The Movie Clint Eastwood Claims Would Have Sent Him “Insane”


Throughout a career of genuine quality epitomised by remarkable performances of true masculinity, Clint Eastwood has emerged as one of the all-time greats of the ever-shifting world of Hollywood. A true icon of culture, Eastwood has proven time and time again his talent as both an actor and director.

With the likes of The Good, the Bad, and the Ugly, Dirty Harry to his acting credits and further efforts in the director’s chair, including The Bridge of Madison County, Gran Torino, Unforgiven, Million Dollar Baby and Letters from Iwo Jima, Eastwood is a paragon of cinematic excellence.

As one of the most acclaimed actors of all time, Eastwood invariably became one of the most sought-after stars — a bankable name to attract audiences. However, not every project he was offered was suitable for the iconic actor, and he once explained why he turned down the legendary Francis Ford Coppola Vietnam War movie Apocalypse Now.

“There were several other problems,” Eastwood once admitted. “Francis had been talking to Steve McQueen, and Steve had then recommended me. Steve wanted me to play Willard so he could play Kurtz. I said, ‘Steve, I thought they wanted you for Willard.’ And he said, ‘Well, I want to play Kurtz.’”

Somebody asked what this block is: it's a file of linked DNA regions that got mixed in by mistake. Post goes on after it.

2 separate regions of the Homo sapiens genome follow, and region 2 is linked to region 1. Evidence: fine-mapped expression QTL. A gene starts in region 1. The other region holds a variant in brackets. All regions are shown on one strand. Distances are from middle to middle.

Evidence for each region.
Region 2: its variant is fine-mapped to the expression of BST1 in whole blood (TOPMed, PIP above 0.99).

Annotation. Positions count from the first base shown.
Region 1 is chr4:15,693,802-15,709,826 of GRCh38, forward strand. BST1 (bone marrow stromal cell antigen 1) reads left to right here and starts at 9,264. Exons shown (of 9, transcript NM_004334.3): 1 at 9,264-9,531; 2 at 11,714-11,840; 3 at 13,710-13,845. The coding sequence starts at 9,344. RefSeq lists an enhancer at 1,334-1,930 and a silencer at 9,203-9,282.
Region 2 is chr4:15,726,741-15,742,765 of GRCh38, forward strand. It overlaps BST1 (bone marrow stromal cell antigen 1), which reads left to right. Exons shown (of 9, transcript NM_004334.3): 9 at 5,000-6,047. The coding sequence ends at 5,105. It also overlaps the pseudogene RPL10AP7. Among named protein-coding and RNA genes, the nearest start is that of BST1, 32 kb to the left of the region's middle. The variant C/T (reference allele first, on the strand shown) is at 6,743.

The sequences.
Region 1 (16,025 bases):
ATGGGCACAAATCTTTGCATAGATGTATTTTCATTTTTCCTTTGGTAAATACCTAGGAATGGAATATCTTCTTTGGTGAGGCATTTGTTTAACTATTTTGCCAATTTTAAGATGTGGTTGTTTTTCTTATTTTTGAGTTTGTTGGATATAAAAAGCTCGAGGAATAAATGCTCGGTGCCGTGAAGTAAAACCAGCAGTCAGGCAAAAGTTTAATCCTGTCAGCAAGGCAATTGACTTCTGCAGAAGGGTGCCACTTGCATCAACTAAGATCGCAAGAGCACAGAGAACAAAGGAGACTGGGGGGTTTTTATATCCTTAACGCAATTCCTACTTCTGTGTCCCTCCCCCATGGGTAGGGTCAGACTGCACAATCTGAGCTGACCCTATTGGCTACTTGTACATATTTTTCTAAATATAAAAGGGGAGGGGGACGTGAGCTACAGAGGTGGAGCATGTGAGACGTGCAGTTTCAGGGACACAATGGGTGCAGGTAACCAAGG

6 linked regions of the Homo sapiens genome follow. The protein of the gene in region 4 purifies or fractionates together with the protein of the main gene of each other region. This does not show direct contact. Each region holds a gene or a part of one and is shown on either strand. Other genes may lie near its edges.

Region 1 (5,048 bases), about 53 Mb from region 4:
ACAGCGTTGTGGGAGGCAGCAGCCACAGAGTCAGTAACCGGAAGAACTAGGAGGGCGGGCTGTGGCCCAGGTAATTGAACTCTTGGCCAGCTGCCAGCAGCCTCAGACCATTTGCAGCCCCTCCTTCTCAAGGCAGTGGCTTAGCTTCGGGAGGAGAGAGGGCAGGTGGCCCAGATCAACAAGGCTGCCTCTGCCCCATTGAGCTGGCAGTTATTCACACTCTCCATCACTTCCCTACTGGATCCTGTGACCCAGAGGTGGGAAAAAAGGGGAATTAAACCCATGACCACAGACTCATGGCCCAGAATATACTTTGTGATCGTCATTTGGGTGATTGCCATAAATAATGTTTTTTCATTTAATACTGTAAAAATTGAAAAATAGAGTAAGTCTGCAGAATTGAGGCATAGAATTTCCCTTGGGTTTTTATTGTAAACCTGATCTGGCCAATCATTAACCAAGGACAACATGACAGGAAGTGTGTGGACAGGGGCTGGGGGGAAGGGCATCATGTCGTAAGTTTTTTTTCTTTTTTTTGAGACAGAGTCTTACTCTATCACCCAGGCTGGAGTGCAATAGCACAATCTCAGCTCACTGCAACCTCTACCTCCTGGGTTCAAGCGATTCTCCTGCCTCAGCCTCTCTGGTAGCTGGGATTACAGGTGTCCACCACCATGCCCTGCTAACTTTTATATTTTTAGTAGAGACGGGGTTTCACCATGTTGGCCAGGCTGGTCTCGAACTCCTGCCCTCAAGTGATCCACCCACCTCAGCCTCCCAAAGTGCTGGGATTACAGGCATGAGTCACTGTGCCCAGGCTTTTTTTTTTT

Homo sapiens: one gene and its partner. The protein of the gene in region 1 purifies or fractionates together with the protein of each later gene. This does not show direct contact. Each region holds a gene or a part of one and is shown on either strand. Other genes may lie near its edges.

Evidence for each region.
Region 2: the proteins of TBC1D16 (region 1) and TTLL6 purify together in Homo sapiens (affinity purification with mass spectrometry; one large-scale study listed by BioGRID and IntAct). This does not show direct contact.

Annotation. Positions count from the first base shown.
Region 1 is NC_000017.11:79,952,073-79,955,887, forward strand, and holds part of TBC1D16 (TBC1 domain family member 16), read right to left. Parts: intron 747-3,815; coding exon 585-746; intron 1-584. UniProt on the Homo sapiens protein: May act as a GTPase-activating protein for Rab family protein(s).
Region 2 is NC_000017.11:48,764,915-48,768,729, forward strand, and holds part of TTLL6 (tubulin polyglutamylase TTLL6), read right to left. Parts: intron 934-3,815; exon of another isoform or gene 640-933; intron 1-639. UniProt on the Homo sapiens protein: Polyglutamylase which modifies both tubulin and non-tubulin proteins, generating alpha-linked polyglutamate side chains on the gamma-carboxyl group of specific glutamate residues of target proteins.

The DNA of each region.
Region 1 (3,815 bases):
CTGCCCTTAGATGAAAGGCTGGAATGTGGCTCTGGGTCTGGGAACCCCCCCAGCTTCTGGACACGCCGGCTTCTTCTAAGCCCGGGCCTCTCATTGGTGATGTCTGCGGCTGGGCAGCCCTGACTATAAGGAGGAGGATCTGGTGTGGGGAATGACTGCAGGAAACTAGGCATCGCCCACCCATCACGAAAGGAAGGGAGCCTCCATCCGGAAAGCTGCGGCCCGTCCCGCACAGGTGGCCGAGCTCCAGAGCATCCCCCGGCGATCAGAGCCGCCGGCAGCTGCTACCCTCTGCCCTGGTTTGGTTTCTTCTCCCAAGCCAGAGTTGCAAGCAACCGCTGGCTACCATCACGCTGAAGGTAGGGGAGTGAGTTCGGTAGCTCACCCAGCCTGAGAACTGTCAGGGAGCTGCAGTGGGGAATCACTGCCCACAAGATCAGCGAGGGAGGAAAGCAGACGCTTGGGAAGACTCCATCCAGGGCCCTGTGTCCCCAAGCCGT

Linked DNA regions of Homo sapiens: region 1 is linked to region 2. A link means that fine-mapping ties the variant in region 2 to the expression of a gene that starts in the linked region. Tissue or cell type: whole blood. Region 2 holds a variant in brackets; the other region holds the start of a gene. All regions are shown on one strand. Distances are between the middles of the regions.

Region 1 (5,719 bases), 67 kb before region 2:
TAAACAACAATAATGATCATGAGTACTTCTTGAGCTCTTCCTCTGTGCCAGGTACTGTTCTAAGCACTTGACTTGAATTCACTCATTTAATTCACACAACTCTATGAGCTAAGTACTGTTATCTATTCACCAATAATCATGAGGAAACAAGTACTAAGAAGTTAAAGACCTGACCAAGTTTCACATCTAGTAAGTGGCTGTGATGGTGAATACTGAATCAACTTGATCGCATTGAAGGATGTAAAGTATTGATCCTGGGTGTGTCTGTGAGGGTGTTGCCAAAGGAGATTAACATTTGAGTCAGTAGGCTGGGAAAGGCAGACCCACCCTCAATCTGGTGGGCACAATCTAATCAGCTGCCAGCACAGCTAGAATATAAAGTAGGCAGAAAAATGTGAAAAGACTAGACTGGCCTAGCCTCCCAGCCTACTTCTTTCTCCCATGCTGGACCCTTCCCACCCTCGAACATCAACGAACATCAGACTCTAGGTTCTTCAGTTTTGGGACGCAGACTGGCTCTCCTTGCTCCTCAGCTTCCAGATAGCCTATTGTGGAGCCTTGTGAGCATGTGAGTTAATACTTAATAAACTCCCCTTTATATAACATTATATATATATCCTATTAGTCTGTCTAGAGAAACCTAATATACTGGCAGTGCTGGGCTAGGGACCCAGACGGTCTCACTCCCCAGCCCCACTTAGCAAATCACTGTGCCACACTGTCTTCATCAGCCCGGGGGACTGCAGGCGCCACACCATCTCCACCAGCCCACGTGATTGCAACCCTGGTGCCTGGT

Eastwood continued, “I said, ‘Why?’ He said, ‘Because I can do it in two weeks!’ I said, ‘That’s great, but what makes you think I want to work for all this time?’” It’s well known that the production for Apocalypse Now was rather torturous, but even before this became apparent, Eastwood had his suspicions about the project.


That didn’t stop Coppola from contacting him, though, and trying to convince the actor to take on the role. Eastwood, at the time, had just bought a house for him, his wife and his young children to live in, and when Coppola told him that he’d be away for around 16 weeks, he politely declined, though he said that if it were half that time, he might have reconsidered.

Apocalypse Now was eventually released in 1979, based on the 1899 novella Heart of Darkness by Joseph Conrad, changing the setting from the Congo to the Vietnamese jungles. Starring Martin Sheen, Marlon Brando and Dennis Hopper, Coppola’s film is a genuine masterpiece and one of the best war movies ever made.

Time commitments were not the only factor for Eastwood to turn down the film, though. He said, “And I said I didn’t understand the ending. He said they were going to work on that.” The production went ahead without Eastwood and subsequently turned into one of the most harrowing filming processes of all time.

“Two years later, they were still shooting, and Martin Sheen had had a heart attack, and I thought: ‘Goddamn! That could be all of us!’ Eastwood noted. “I saw the documentary [Hearts of Darkness], and it was terribly amusing. Francis is a nice guy and everything, but two years — I would have gone insane!”